A major chunk of India’s population is in the age group of 15 to 24 years. According to a Knight Frank report, around 34 million of them are students, who are currently enrolled in courses at universities across the country. And the number is ever rising. Traditionally, students tend to prefer rented accommodations like hostels, paying guests and shared apartments. Of late, student living has emerged as one of the preferred options as they come with better services and facilities.
Purposely designed, it is aimed at meeting the requirements of the student community offering various amenities, including dedicated study areas, dining facilities, internet connection, sports and entertainment, comfortable lodging and security. In terms of security deposits, the amount is generally low. The terms and conditions of the lease agreements are also comparatively flexible given the fact that students in higher learning comprise a floating population. The rules and regulations pertaining to housing that are imposed upon the leaseholders — that is, young men and women — are also flexible.
Student housing offers immense potential for growth and hence, leading real estate developers view student housing as one of the emerging and safest avenues for investment. The demand for student housing is inelastic in nature and is unlikely to witness major changes irrespective of the state of the economy. Currently, India has the third largest higher education system in the world with around 38,000 colleges and 800 universities. The sheer number of students enrolled in higher learning is also one of the highest in the world.
As per a study, institutional accommodation – hostels, boarding houses and on-campus housing facilities – is available to less than 20 per cent students enrolled in these educational institutes. It implies that only one in five students enrolled in a higher education programme is fortunate to get a bed for lodging in institutional set up, thus, leaving a majority of students at the mercy of rent seeking landlords.
The number of students in higher educational institutes in the country is only expected to rise further in the next few years. In the last few years, India has also attracted a lot of foreign students to its fold, courtesy the Central government’s unique initiative of ‘Study in India’, which is basically an invitation to students across the globe to enrol and study in higher educational institutes in India. The initiative launched in April 2018 is led by EdCIL (Educational Consultants of India), a central public sector enterprise.
Students consider a host of factors like connectivity to the place of learning, power back-up, quality of food and furniture, and so on before deciding upon an accommodation. Smart property owners have been providing facilities, including in-house mess, high-speed internet connectivity, entertainment facilities like television and indoor games, 24X7 supply of treated drinking water and electricity including power back-ups in order to attract students.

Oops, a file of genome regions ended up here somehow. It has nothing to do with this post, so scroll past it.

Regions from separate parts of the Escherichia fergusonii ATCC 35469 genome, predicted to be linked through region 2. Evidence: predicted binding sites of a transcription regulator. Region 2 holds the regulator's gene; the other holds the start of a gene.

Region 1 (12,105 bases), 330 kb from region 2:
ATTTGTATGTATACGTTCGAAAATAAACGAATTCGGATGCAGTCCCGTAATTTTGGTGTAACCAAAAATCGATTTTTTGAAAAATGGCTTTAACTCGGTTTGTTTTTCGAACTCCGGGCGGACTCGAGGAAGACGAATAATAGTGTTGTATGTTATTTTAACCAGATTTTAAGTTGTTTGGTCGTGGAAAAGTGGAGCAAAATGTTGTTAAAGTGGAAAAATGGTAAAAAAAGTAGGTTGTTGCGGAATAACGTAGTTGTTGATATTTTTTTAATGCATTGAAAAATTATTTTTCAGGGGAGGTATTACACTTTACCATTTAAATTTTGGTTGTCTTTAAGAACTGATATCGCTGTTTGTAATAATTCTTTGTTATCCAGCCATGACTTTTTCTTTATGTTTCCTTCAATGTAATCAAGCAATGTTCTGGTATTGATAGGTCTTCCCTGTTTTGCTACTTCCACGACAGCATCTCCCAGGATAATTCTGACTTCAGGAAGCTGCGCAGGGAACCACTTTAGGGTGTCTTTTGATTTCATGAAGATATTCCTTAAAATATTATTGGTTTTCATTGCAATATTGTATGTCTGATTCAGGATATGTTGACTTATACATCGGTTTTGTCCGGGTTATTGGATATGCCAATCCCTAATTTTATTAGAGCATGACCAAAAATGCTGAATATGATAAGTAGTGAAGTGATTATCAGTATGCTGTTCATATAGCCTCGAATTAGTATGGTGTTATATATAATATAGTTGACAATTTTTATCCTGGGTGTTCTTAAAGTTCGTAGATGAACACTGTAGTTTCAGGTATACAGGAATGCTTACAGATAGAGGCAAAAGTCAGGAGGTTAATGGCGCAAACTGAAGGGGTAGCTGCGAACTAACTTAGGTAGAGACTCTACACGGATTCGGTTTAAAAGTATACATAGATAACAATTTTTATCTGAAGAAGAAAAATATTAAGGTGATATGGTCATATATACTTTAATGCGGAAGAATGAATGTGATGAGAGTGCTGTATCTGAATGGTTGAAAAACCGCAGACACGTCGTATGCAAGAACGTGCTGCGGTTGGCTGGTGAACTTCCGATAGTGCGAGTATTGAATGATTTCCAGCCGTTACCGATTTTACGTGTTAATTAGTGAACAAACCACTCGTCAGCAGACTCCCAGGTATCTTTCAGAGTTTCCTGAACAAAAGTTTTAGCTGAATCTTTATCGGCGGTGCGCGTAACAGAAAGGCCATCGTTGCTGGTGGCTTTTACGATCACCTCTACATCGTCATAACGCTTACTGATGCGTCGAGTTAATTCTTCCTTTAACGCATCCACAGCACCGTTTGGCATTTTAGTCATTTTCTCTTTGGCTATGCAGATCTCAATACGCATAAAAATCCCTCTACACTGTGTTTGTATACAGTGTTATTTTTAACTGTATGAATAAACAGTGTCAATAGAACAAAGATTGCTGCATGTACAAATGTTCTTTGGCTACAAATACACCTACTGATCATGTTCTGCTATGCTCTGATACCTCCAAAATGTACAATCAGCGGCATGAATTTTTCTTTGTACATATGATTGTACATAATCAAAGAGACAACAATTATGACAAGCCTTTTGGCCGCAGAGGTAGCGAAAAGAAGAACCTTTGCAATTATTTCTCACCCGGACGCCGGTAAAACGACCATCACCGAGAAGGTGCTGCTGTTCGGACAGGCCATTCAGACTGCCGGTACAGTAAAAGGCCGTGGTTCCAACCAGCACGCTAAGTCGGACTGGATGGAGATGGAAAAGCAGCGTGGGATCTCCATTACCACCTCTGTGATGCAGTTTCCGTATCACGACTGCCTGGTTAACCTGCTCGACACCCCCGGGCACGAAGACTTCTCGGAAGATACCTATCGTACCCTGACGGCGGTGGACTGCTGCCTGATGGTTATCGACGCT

Students usually live in shared accommodation, which allows them to cut down on rentals. The concept of co-living is also catching up in most metro cities and Tier 1 cities of the country, which again allows them to lower their cost. In addition, institutes of higher learning are also proliferated in Tier 2 cities of the country as well places like Bengaluru, Dehradun, Jaipur, Pune, Jaipur, Indore, Jalandhar, Chandigarh and Vadodara apart from the numerous private institutes in the national capital region of Delhi, including Noida and Gurugram. The demand for student housing has concurrently increased in these cities as well.
Another study published recently says real estate developers are likely to add nearly six lakh beds for students within the next four years. During the same time period, the sector is set to witness an investment of around USD 700 million.
For real estate investors, student housing offers good returns on investments. This is due to the fact that student housing accommodations are usually located in prime areas, nearby colleges, universities and private institutions. These areas are generally well connected to other areas of the city, thereby resulting in a rise of property prices exponentially every few years.
Some of the developers are also adopting the ‘lease/renew’ model in the sector of student housing by entering into partnerships with institutional developers. Developers are partnering with institutions to provide housing facilities to students enrolled in higher education on lease/renew model provides. This model assures the developer of assured sale of units in the project or of assured generation of lease/rental income. Prominent names in the real estate industry have already formed joint ventures to address the shortfall in student housing.
(By Parveen Aggarwal, Founder & Chairman, Signature Sattva)